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Waveguide Up-conversion Lasers using Evanescent Wave Coupling

IP.com Disclosure Number: IPCOM000116080D
Original Publication Date: 1995-Aug-01
Included in the Prior Art Database: 2005-Mar-30
Document File: 2 page(s) / 112K

Publishing Venue

IBM

Related People

Lenth, W: AUTHOR [+2]

Abstract

Disclosed is a device configuration for up-conversion waveguide lasers in which the active laser medium is in the form of a doped bulk crystal or glass substrate on which is placed a thin film, planar or ridge optical waveguide. The system is pumped by launching a pump beam in the guide and exciting the laser-active substrate by the evanescent field of this pump light that penetrates into the substrate. Using this scheme a much wider range of materials is available for device fabrication than would be the case if the waveguide itself was required to consist of the laser-active medium. Examples of materials suitable for this application are given.

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Waveguide Up-conversion Lasers using Evanescent Wave Coupling

      Disclosed is a device configuration for up-conversion waveguide
lasers in which the active laser medium is in the form of a doped
bulk crystal or glass substrate on which is placed a thin film,
planar or ridge optical waveguide.  The system is pumped by launching
a pump beam in the guide and exciting the laser-active substrate by
the evanescent field of this pump light that penetrates into the
substrate.  Using this scheme a much wider range of materials is
available for device fabrication than would be the case if the
waveguide itself was required to consist of the laser-active medium.
Examples of materials suitable for this application are given.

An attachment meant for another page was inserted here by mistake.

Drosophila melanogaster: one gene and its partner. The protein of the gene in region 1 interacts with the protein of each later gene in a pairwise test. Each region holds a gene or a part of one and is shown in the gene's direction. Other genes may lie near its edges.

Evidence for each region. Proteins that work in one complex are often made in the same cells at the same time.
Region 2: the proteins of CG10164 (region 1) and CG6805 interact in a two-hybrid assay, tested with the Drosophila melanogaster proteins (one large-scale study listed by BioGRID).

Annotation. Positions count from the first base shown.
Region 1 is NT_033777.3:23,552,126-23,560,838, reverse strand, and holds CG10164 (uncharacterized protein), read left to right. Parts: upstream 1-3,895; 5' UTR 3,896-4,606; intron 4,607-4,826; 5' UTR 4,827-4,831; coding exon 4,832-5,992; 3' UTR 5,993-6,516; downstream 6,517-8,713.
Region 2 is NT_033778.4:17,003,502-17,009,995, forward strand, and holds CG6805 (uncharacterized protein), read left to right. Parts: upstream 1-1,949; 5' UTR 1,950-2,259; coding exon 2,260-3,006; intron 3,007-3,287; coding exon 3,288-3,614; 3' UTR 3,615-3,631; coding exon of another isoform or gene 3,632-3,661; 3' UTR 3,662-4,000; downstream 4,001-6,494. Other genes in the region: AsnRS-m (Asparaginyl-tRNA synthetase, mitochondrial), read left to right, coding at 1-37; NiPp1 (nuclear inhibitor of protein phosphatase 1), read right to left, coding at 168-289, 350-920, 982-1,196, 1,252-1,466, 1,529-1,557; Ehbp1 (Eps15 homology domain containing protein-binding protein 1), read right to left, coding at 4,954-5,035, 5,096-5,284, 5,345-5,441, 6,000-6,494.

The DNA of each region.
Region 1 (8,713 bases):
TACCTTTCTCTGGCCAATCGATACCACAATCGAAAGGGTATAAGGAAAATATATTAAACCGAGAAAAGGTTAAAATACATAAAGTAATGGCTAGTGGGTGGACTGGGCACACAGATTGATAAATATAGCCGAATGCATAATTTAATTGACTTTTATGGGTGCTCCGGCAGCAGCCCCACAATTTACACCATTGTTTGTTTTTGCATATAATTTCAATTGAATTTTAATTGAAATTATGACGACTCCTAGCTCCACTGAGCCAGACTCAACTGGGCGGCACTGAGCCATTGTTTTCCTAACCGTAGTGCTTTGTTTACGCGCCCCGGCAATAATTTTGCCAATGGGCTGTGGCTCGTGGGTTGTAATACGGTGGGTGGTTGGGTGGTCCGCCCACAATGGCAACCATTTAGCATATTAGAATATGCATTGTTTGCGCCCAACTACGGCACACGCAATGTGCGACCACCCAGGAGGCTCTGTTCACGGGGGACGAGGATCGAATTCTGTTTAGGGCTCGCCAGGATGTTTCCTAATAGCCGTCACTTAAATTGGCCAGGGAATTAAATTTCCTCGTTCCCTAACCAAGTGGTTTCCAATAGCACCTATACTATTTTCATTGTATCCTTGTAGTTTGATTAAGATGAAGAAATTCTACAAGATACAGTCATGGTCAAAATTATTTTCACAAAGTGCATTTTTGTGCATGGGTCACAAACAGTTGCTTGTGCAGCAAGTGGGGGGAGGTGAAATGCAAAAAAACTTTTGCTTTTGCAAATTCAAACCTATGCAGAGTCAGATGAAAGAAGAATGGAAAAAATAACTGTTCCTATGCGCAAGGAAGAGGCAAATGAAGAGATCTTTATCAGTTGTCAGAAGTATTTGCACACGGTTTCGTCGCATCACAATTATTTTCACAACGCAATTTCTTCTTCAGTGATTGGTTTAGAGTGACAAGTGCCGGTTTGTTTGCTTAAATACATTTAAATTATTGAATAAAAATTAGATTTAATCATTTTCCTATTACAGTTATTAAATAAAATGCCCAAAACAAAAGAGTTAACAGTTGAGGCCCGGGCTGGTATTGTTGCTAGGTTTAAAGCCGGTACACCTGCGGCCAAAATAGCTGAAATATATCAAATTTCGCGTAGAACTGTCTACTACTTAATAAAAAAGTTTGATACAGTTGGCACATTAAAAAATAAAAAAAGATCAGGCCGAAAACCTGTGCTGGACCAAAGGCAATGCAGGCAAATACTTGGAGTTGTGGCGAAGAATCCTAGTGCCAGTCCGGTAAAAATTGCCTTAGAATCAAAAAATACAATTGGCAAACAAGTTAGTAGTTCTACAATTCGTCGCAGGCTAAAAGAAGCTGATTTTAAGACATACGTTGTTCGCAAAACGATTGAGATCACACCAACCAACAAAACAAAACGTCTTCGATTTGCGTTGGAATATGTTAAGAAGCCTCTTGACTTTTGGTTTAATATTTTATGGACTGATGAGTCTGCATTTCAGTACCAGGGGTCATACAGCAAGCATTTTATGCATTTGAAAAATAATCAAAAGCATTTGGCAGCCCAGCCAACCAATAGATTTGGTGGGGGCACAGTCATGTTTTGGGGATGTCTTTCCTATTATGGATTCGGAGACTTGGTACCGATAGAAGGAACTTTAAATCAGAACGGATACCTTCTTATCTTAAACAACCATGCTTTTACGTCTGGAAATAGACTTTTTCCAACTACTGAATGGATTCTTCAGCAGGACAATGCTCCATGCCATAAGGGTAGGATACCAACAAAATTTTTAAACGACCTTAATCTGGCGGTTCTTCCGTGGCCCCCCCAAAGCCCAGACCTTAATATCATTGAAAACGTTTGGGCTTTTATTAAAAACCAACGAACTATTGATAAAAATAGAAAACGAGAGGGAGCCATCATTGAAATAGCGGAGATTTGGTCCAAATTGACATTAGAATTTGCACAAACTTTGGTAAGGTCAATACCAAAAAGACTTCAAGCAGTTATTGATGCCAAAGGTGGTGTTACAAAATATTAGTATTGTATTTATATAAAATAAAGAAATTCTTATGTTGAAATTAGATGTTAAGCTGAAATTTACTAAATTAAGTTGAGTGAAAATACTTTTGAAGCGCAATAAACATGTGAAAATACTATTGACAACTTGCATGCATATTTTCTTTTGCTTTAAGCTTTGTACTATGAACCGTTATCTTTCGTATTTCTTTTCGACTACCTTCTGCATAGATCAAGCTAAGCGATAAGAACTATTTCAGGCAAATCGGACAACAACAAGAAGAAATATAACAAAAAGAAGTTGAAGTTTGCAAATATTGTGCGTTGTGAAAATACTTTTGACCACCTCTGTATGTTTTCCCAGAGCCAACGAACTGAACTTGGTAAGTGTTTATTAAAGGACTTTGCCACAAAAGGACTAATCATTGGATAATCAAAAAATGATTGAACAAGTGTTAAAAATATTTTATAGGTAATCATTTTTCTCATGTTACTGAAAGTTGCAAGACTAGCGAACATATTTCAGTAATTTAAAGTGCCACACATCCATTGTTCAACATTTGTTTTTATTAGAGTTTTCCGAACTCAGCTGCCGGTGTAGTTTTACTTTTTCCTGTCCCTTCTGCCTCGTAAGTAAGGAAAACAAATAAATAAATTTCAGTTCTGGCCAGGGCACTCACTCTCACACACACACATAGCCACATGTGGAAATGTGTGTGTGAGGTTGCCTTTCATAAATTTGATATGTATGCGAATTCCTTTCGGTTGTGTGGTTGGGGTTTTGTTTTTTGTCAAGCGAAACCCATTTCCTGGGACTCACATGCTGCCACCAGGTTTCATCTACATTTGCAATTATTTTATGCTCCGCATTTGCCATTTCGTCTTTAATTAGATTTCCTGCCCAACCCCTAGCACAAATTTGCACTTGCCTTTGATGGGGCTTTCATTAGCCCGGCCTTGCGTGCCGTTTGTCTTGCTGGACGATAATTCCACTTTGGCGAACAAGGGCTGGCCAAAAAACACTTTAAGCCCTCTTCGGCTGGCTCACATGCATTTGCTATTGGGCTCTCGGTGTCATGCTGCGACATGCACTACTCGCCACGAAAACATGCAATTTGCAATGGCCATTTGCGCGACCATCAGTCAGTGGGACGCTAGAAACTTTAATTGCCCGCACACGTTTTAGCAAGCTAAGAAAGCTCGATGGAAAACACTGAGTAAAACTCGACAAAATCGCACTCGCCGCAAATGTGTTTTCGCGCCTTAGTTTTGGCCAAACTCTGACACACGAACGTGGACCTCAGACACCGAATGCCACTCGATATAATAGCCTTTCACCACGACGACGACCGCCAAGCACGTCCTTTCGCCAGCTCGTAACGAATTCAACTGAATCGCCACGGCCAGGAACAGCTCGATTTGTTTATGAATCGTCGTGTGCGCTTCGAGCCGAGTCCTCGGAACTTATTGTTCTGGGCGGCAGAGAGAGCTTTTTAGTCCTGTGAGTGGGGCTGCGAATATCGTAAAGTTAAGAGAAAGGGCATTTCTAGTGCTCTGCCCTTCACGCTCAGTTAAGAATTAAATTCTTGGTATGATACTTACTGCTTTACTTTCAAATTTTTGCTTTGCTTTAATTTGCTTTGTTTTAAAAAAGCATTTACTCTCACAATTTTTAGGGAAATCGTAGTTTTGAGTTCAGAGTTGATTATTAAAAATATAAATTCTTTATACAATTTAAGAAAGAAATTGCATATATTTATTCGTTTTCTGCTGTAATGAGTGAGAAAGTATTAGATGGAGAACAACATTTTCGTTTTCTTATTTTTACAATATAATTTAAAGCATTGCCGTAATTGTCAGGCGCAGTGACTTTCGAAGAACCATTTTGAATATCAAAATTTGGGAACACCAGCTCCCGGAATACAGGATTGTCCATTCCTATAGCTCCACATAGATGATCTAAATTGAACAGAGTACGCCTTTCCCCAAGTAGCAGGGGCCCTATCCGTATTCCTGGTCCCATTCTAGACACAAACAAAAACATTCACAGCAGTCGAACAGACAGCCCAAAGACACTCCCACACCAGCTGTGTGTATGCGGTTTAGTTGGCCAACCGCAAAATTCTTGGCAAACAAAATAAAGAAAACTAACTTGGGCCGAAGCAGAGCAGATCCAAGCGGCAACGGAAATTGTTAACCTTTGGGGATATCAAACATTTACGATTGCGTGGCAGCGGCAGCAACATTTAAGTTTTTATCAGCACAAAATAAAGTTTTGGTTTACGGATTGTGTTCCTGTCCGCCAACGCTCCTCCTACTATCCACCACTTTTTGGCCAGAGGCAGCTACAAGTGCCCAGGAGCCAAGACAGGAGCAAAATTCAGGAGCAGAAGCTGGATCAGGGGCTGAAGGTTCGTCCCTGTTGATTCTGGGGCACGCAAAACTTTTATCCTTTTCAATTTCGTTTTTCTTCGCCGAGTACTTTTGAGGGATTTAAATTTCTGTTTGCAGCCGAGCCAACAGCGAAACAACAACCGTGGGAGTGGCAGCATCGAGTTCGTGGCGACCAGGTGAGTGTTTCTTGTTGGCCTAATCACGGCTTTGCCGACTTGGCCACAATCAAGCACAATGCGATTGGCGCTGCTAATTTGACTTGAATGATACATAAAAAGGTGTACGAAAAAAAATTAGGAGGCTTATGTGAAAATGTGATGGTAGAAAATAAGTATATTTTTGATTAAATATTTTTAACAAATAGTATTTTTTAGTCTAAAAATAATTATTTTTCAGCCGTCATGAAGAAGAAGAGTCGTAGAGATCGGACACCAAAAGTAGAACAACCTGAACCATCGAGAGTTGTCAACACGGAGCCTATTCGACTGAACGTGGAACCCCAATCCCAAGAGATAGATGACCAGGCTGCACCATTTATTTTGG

Waveguide up-conversion lasers can potentially provide compact,
low-cost, low-threshold sources of coherent radiation in the
blue/green spectral region with applications in optical data storage
and medical technology.

      Up-conversion lasers have been demonstrated to be efficient
sources of blue/green coherent light in bulk crystals at low
temperatures (1-6) and in long (~1m) glass fibers at room
temperature.  A waveguide in conjunction with a crystalline material
can potentially combine the advantages of compact size, high peak
stimulated emission cross-sections, and better thermal properties of
a crystal with the high excitation density and longer gain length
that can be obtained in a guided configuration.  This is particularly
advantageous for up-conversion lasers given their nonlinear pumping
scheme.  The fabrication of active crystalline waveguides is
difficult, however.  Proposed here is the use of an active substrate
consisting of a bulk laser material and applying a waveguiding
structure to the surface of this material for the purpose of pumping
it via a laser beam launched into the guide.  The waveguide need not
be a single crystal material and it does not contain the active
dopant ions.  This simplifies greatly the fabrication and allows a
wide range of laser media to be used that could not themselves be
fabricated in a waveguide geometry.

      In this invention, it is proposed to deposit one or more
laser-inactive waveguide layer(s) such as Al(2)O(3),
Ta(2)O(5)/SiO(2), PbF(2) or LaF(3) on a rare-earth doped
up-conversion laser material so that the pump and laser fields guided
by the top layer extend into the laser-active substrate which acts as
the absorber of the pump light and as the laser gain medium.  The
refractive index of the guiding layer must be greater than that of
the substrate.  In this concept, the up-conversion laser material and
the waveguide layer are separated and can be optimized almost
independently.  There are many optical materials with refractive
indexes suited for waveguide formation on several types of rare-earth
doped fluoride crystals which are particularly attractive laser
materials due to their fairly narrow linewidth, high peak absorption
and emission cross secti...